A Modern Form of Slavery: Trafficking in Burmese Women & Girls in Thailand

by Human Rights Watch Staff (Editor), Asia Watch and the Women's Rights Project, Asia Watch, Sidney Jones

Sex and Borders: Gender, National Identity, and Prostitution Policy in Thailand

by Leslie Ann Jeffrey

Pact on human trafficking with IOM signed

(IOM/TNA) -- The Geneva-based International Organization for Migration (IOM) and Thailand's Ministry of Social Development on Monday signed a counter-human trafficking pact extending a decade of cooperation.

The Thai Ministry of Social Development and Human Security (MSDHS) endorsed a Memorandum of Understanding (MOU) on Cooperation in the Implementation of Projects Addressing Trafficking in
Persons and Assistance to at- Risk Groups.

Monday's MOU will facilitate and strengthen the establishment of a cooperation framework focusing on five areas:

-- cooperation in establishing care and assistance programmes for victims of trafficking, including: victim screening and identification procedures; building referral mechanisms and institutionalizing 'good practice' shelter management arrangements; and establishing operational standards and arrangements for the return of victims.

-- training and other capacity building support to Thai MSDHS staff, other relevant government officials, and others responsible for implementing national policies and programmes on human trafficking.

-- extending bilateral and multilateral cooperation between Thailand and other concerned countries on the issue of return and reintegration of victims.

-- help to develop bilateral and multilateral agreements, MOUs and standard operational procedures supporting bilateral cooperation on trafficking between Thailand and other countries in the best interest of the victims.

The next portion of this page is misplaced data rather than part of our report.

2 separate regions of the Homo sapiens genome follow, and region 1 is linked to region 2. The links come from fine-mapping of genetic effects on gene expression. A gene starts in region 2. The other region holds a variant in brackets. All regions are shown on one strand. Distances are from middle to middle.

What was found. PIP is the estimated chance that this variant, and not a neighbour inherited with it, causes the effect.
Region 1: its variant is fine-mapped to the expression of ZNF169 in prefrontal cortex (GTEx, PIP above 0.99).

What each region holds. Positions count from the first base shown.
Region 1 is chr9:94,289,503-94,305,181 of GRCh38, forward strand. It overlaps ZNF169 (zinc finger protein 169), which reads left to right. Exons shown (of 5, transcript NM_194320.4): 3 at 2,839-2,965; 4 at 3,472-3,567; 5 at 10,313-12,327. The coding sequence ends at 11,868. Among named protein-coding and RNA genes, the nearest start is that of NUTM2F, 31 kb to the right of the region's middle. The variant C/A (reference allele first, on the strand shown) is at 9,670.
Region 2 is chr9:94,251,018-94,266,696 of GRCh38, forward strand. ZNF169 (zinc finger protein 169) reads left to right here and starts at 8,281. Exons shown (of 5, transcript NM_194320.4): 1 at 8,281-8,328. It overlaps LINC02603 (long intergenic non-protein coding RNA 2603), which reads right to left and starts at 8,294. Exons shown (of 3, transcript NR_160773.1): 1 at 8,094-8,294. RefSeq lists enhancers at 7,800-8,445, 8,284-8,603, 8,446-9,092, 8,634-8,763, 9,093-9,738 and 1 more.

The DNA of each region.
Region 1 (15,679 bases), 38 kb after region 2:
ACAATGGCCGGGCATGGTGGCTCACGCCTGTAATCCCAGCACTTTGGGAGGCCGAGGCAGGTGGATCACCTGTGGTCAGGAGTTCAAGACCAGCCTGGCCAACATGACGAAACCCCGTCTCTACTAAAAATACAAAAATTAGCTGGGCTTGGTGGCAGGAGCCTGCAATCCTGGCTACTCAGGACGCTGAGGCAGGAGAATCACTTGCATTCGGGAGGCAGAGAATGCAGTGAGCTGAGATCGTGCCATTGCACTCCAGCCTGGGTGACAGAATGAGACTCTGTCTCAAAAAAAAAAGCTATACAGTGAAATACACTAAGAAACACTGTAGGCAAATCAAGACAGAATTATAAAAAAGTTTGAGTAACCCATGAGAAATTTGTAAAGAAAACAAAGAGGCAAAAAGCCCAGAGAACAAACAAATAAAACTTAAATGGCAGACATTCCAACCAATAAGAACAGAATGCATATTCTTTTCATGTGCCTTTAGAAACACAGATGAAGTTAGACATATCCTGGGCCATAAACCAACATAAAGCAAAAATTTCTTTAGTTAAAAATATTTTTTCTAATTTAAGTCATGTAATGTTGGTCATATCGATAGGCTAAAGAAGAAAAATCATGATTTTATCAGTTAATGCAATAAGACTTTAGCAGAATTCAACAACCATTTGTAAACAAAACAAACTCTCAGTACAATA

-- developing national awareness-raising and prevention strategies to reduce vulnerability to trafficking though cooperation with the ministry's provincial offices.

VN, China work together to fight human trafficking, August 8

In anti-trafficking initiatives, it is important for destination and source countries to work with each other on combating cross national exploitation. An example in which organizations have taken up this ideology is evident in The Asia Foundation (

Article Source:

VN, China work together to fight human trafficking


HA NOIVietnamese and Chinese police have stepped up co-operation in the battle against human trafficking.

Progress of the teams was reviewed at a workshop on the prevention and fight against human trafficking on Monday by the Vietnamese police and their Chinese colleagues.

Since 2006, police have uncovered 110 cases of trafficking women and children and arrested 214 suspects. In active coordination, Chinese police have rescued and returned 511 victims to Viet Nam.

In the review period, 149 cases of human trafficking to China were discovered, involving as many as 271 people, including 59 children. Victims were from rural and isolated areas in northern provinces.

Recently, there has been an increase in the number of victims from central, Central Highlands and southwestern provinces. — VNS

MTV launches anti-human trafficking campaign, August 9

To read more visit:
Or look below

You know when an issue has the attention of young people and it is seen as marketable; it is when it is on MTV. It focuses on Asia and the Pacific. Nice scope, but let's not forget: domestic trafficking.

MTV launches anti-human trafficking campaign